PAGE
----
I often use the term intellectual inertia to articulate the way these ideas gain traction and are promoted beyond institutions.
Milton Reynolds
01:19:30
The ideology does the heavy lifting, not all of it of course, but it does a great deal of work once the concepts are normalized.
utnvth2
01:21:30
Hi - I have a question... we are using the word 'race' and at times race and ethnicity interchangeably. To my understanding, race is a cultural construct - we're all members of the 'human race'. There are different ethnicities, but the idea of different 'races' - apart from its common usage in culture - is problematic. Do we need to be careful not to adopt the language - and so implicitly the ideas - of eugenicists themselves? Does there need to be some 'distancing'?
Carla Rice
01:23:19
Wondering about who is imagined and coercively positioned (in long term care and other institutions, etc) as closer to and thus offered greater access to death and who is imagined and given greater access to life. Two potent events / processes around which contemporary eugenics pivots - life and death, and differential access to both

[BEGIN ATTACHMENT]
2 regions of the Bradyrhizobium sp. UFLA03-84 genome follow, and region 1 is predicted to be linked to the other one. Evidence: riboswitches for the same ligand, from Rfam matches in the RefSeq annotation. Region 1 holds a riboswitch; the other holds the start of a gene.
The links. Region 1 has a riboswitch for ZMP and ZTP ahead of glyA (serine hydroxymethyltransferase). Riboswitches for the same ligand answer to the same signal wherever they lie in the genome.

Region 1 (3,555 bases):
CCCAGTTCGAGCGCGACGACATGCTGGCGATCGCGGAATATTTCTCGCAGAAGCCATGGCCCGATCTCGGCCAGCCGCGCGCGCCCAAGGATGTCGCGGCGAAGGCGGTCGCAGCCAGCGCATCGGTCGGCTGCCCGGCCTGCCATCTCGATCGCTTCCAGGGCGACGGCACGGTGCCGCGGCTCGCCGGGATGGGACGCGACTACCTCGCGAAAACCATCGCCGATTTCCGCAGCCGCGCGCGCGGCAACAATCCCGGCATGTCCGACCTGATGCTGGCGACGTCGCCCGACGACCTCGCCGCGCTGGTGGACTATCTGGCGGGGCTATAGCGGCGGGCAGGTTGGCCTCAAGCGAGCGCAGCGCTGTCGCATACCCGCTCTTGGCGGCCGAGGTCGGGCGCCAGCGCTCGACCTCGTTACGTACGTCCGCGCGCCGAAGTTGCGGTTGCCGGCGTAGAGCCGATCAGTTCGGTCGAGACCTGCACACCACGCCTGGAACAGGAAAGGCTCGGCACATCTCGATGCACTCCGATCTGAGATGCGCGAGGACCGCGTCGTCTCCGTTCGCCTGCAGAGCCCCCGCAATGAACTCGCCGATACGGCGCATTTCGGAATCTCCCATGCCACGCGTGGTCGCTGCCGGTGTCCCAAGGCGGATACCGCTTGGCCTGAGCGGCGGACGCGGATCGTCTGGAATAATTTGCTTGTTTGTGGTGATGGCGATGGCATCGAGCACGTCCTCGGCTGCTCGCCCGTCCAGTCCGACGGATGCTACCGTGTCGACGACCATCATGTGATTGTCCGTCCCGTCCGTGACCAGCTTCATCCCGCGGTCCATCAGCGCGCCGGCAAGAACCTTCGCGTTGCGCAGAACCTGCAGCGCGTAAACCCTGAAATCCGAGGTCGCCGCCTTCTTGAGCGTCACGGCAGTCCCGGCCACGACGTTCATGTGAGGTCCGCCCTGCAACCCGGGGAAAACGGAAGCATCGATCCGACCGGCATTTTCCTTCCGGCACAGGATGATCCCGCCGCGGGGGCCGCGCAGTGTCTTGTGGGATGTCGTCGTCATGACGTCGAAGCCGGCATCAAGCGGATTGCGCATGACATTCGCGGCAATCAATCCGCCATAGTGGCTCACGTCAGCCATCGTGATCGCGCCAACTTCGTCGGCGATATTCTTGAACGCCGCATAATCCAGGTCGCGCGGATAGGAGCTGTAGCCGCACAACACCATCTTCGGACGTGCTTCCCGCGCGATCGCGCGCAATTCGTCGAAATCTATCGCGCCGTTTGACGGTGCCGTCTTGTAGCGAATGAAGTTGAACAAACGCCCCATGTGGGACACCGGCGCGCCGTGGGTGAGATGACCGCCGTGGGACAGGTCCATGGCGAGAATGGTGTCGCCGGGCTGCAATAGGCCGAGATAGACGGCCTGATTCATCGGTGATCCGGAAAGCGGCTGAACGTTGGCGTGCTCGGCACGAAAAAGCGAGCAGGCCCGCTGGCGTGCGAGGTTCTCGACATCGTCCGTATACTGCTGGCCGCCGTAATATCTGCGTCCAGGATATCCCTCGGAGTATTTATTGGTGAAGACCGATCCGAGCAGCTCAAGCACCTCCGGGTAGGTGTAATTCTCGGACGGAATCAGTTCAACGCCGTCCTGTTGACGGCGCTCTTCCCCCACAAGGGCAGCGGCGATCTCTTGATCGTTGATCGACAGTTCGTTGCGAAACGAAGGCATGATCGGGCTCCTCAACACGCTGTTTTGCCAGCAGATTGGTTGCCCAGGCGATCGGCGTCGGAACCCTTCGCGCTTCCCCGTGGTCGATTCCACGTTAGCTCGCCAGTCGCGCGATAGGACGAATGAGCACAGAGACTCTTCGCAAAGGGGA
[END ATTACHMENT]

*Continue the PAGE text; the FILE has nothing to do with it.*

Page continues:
Miroslava Chavez-Garcia
01:24:58
Good point about race -- Utnvth2. We should discuss more b/c it's also important that while I agree with what you're saying, "race" also has real effects and is used much more commonly (in the US) rather than ethnicity. But definitely a good point for discussion.
Donna Perkins
01:26:09
@utnvth2 - Yes I agree - this use of language needs to be discussed and understood.
utnvth2
01:26:32
Hi - it's Tom not utnvth2 - sorry, my UCL codename!
Miroslava Chavez-Garcia
01:27:31
Sorry Tom!
Oksana Yakushko
01:28:47
Psychology remains committed to IQ testing; and highly popular books such as S. Pinker (supported by Gates) have moved on from “feeble-mindedness” to “cognitive elites” (certainly concept in Herrnstein & Murray). Pinker promotes genetic sciences that aid eugenic vision of “breeding more intelligent and nicer babies” (his Blank Slate)
Ewa Łuczak
01:29:42
It is interesting the psychology has remained committed to eugenics all those years
Susan Schweik (she/her)
01:31:49
There is much pushback in psychology as well
Milton Reynolds
01:32:00